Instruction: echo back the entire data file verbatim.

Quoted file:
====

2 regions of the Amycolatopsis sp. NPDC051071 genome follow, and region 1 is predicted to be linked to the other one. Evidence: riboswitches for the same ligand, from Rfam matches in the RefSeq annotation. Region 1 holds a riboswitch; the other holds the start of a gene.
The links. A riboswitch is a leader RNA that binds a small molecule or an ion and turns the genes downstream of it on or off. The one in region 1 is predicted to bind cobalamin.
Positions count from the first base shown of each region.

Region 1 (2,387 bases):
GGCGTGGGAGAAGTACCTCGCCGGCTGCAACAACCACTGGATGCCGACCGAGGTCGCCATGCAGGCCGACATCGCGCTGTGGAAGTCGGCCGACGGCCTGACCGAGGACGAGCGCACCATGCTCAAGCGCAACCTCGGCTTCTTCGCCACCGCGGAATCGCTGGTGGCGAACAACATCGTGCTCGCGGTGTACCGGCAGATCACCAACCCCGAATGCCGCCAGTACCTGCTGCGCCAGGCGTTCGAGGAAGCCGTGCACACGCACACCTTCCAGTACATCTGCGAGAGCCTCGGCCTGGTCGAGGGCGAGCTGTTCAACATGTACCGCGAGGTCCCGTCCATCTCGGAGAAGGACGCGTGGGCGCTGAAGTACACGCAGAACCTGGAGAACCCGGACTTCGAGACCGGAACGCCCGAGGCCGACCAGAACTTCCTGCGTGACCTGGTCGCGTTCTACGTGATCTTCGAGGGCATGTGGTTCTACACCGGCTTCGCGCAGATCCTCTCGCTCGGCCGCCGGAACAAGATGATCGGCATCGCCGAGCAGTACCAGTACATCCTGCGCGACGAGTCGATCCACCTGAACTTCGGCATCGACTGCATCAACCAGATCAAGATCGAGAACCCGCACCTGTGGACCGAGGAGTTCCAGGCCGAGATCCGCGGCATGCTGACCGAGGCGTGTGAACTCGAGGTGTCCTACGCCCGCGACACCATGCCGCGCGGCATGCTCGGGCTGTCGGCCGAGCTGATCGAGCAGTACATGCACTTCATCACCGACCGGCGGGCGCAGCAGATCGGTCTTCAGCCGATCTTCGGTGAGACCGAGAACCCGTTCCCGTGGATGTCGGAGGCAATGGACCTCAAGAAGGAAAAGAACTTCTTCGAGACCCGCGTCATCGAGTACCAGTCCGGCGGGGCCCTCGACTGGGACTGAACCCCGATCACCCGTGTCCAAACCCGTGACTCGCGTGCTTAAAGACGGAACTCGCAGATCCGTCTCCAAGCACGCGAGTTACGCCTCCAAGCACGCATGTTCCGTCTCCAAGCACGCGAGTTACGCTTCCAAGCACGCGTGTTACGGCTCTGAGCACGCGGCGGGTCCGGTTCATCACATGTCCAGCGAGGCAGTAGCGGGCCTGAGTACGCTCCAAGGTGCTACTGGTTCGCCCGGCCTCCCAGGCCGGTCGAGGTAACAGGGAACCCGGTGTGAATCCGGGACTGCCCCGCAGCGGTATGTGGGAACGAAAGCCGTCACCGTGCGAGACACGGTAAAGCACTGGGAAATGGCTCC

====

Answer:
2 regions of the Amycolatopsis sp. NPDC051071 genome follow, and region 1 is predicted to be linked to the other one. Evidence: riboswitches for the same ligand, from Rfam matches in the RefSeq annotation. Region 1 holds a riboswitch; the other holds the start of a gene.
The links. A riboswitch is a leader RNA that binds a small molecule or an ion and turns the genes downstream of it on or off. The one in region 1 is predicted to bind cobalamin.
Positions count from the first base shown of each region.

Region 1 (2,387 bases):
GGCGTGGGAGAAGTACCTCGCCGGCTGCAACAACCACTGGATGCCGACCGAGGTCGCCATGCAGGCCGACATCGCGCTGTGGAAGTCGGCCGACGGCCTGACCGAGGACGAGCGCACCATGCTCAAGCGCAACCTCGGCTTCTTCGCCACCGCGGAATCGCTGGTGGCGAACAACATCGTGCTCGCGGTGTACCGGCAGATCACCAACCCCGAATGCCGCCAGTACCTGCTGCGCCAGGCGTTCGAGGAAGCCGTGCACACGCACACCTTCCAGTACATCTGCGAGAGCCTCGGCCTGGTCGAGGGCGAGCTGTTCAACATGTACCGCGAGGTCCCGTCCATCTCGGAGAAGGACGCGTGGGCGCTGAAGTACACGCAGAACCTGGAGAACCCGGACTTCGAGACCGGAACGCCCGAGGCCGACCAGAACTTCCTGCGTGACCTGGTCGCGTTCTACGTGATCTTCGAGGGCATGTGGTTCTACACCGGCTTCGCGCAGATCCTCTCGCTCGGCCGCCGGAACAAGATGATCGGCATCGCCGAGCAGTACCAGTACATCCTGCGCGACGAGTCGATCCACCTGAACTTCGGCATCGACTGCATCAACCAGATCAAGATCGAGAACCCGCACCTGTGGACCGAGGAGTTCCAGGCCGAGATCCGCGGCATGCTGACCGAGGCGTGTGAACTCGAGGTGTCCTACGCCCGCGACACCATGCCGCGCGGCATGCTCGGGCTGTCGGCCGAGCTGATCGAGCAGTACATGCACTTCATCACCGACCGGCGGGCGCAGCAGATCGGTCTTCAGCCGATCTTCGGTGAGACCGAGAACCCGTTCCCGTGGATGTCGGAGGCAATGGACCTCAAGAAGGAAAAGAACTTCTTCGAGACCCGCGTCATCGAGTACCAGTCCGGCGGGGCCCTCGACTGGGACTGAACCCCGATCACCCGTGTCCAAACCCGTGACTCGCGTGCTTAAAGACGGAACTCGCAGATCCGTCTCCAAGCACGCGAGTTACGCCTCCAAGCACGCATGTTCCGTCTCCAAGCACGCGAGTTACGCTTCCAAGCACGCGTGTTACGGCTCTGAGCACGCGGCGGGTCCGGTTCATCACATGTCCAGCGAGGCAGTAGCGGGCCTGAGTACGCTCCAAGGTGCTACTGGTTCGCCCGGCCTCCCAGGCCGGTCGAGGTAACAGGGAACCCGGTGTGAATCCGGGACTGCCCCGCAGCGGTATGTGGGAACGAAAGCCGTCACCGTGCGAGACACGGTAAAGCACTGGGAAATGGCTCC